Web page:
Tumbling in Albany, NY, USA
One of the great advantages of religion over science is that stupid people can understand religion as well as, and often even better than, smart people.
The anxiety to be like other people, only bigger and richer, is, like nearly all the forms of fear, unspeakably vulgar. Lane Cooper, Literature for Engineers.
Two immigrants from Germany [meet] for the first time after many years in New York. One asks the other: ‘Are you happy here?’ Reply: ‘I am happy, aber glücklich bin ich nicht.’ Albert O. Hirschman, Exit, Voice, and Loyalty, 1970, 113. From the chapter on “Exit and Voice in American Ideology and Practice,” which contains an interesting discussion on “the extreme reluctance of Americans in public office to resign in protest against policies with which they disagree,” Ibid., 114–119.
When I call them sacred books I am not joking. Malthus and Ricardo were taken as gospels by the most serious and even pious men, who used them to justify actions they would never have thought of defending on human grounds. Kenneth Clark, Civilization, 1969, 327.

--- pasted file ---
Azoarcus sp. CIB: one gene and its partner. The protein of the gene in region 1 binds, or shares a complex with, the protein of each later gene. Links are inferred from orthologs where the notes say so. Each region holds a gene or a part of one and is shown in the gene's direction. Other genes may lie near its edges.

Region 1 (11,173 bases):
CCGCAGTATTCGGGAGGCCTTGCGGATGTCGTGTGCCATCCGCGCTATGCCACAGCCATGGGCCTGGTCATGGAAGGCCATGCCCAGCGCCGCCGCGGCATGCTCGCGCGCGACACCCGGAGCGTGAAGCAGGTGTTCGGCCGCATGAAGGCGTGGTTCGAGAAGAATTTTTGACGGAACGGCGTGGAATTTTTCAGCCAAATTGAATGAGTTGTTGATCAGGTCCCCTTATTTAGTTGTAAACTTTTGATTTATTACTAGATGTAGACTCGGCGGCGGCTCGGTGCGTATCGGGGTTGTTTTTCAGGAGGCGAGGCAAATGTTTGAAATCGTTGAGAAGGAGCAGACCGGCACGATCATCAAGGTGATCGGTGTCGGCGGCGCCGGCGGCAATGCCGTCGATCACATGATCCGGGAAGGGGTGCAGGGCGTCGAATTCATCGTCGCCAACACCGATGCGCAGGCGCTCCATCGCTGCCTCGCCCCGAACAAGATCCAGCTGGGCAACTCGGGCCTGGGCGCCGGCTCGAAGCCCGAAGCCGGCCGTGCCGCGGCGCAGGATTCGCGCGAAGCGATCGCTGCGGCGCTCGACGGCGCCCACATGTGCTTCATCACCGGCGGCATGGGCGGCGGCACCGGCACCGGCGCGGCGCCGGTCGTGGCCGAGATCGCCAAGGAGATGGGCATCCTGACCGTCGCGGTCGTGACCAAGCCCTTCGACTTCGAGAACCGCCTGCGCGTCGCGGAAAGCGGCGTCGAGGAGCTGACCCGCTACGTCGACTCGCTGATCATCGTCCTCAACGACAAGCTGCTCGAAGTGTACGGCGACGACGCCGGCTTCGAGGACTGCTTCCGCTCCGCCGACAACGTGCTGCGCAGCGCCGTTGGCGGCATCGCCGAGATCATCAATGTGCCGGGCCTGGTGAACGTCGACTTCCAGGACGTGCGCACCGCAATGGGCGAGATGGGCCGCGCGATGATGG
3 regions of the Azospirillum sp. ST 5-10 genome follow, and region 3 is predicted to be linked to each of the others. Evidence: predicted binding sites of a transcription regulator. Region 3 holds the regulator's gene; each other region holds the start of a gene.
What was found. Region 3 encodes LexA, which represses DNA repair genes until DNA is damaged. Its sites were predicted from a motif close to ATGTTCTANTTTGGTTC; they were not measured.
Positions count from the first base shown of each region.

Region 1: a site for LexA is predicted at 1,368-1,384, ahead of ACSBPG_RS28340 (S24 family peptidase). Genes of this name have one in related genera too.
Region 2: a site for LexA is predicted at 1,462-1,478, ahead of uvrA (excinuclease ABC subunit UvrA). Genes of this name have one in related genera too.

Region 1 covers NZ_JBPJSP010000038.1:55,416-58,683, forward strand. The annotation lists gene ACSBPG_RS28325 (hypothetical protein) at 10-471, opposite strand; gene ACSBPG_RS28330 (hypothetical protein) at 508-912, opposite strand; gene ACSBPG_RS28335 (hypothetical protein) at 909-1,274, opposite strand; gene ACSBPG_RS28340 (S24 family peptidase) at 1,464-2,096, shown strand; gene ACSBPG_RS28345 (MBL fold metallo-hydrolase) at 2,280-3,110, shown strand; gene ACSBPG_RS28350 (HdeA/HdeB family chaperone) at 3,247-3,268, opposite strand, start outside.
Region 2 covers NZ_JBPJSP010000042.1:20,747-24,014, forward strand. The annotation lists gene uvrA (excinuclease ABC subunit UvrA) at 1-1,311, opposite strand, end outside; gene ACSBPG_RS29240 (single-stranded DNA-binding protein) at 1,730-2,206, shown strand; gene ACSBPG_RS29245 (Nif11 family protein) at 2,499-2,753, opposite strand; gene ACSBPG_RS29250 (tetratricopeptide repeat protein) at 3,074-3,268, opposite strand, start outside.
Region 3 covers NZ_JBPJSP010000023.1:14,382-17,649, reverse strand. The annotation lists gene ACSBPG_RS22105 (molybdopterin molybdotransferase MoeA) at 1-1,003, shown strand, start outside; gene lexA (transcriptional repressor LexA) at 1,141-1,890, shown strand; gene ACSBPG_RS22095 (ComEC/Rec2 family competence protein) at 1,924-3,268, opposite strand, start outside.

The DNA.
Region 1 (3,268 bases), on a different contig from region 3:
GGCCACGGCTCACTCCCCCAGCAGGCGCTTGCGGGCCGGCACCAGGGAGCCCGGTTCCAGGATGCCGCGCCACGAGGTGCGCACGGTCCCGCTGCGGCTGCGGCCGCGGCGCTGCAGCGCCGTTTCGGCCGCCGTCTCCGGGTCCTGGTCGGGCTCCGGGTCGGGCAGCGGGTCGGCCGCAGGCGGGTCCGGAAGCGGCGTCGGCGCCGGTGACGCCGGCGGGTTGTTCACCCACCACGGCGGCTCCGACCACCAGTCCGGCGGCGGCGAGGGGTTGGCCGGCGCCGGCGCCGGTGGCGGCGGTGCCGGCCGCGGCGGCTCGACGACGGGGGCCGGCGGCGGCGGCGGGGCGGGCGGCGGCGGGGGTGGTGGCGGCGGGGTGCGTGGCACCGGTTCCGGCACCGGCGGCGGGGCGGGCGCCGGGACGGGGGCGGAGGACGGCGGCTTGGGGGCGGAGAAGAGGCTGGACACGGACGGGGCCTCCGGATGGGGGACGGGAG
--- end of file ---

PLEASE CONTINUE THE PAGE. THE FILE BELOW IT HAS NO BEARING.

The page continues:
Up to the 1930s people were supposed not to burn witches and other members of minority groups, or extract confessions by torture or pervert the course of justice or go to prison for speaking the truth. Except, of course, during wars. Kenneth Clark, Civilization, 1969, 171.
Sit we upon the highest throne in the world, yet sit we only upon our own tail. Montaigne, quoted in Kenneth Clark, Civilization, 1969, 163.
The convention by which the great events in biblical or secular history could be enacted only by magnificent physical specimens, handsome and well-groomed, went on for a very long time—till the middle of the nineteenth century. Only a very few artists—perhaps only Rembrandt and Caravaggio in the first rank—were independent enough to stand against it. And I think that this convention, which was an element in the so-called grand manner, became a deadening influence on the European mind. It deadened our sense of truth, even our sense of moral responsibility; and led, as we now see, to a hideous reaction. Kenneth Clark, Civilization, 1969, 133.
Great works of art can be produced by barbarous societies. Kenneth Clark, Civilization, 1.
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